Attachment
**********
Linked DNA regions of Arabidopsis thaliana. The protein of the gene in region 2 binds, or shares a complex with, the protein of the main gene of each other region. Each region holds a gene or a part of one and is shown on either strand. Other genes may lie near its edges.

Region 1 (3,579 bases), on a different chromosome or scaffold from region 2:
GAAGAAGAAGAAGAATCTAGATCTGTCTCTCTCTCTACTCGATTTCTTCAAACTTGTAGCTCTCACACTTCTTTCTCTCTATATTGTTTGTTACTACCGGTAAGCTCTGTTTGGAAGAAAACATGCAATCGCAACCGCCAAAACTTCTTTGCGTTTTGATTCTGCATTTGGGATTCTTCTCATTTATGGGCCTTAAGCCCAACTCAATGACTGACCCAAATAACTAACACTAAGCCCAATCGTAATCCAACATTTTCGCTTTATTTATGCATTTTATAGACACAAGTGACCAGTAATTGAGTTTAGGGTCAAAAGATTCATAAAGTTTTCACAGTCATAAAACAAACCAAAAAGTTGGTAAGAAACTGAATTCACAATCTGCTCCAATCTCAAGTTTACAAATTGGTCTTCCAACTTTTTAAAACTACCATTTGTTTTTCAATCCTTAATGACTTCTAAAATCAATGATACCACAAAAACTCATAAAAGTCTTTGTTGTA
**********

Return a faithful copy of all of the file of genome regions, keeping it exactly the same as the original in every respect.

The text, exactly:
Linked DNA regions of Arabidopsis thaliana. The protein of the gene in region 2 binds, or shares a complex with, the protein of the main gene of each other region. Each region holds a gene or a part of one and is shown on either strand. Other genes may lie near its edges.

Region 1 (3,579 bases), on a different chromosome or scaffold from region 2:
GAAGAAGAAGAAGAATCTAGATCTGTCTCTCTCTCTACTCGATTTCTTCAAACTTGTAGCTCTCACACTTCTTTCTCTCTATATTGTTTGTTACTACCGGTAAGCTCTGTTTGGAAGAAAACATGCAATCGCAACCGCCAAAACTTCTTTGCGTTTTGATTCTGCATTTGGGATTCTTCTCATTTATGGGCCTTAAGCCCAACTCAATGACTGACCCAAATAACTAACACTAAGCCCAATCGTAATCCAACATTTTCGCTTTATTTATGCATTTTATAGACACAAGTGACCAGTAATTGAGTTTAGGGTCAAAAGATTCATAAAGTTTTCACAGTCATAAAACAAACCAAAAAGTTGGTAAGAAACTGAATTCACAATCTGCTCCAATCTCAAGTTTACAAATTGGTCTTCCAACTTTTTAAAACTACCATTTGTTTTTCAATCCTTAATGACTTCTAAAATCAATGATACCACAAAAACTCATAAAAGTCTTTGTTGTA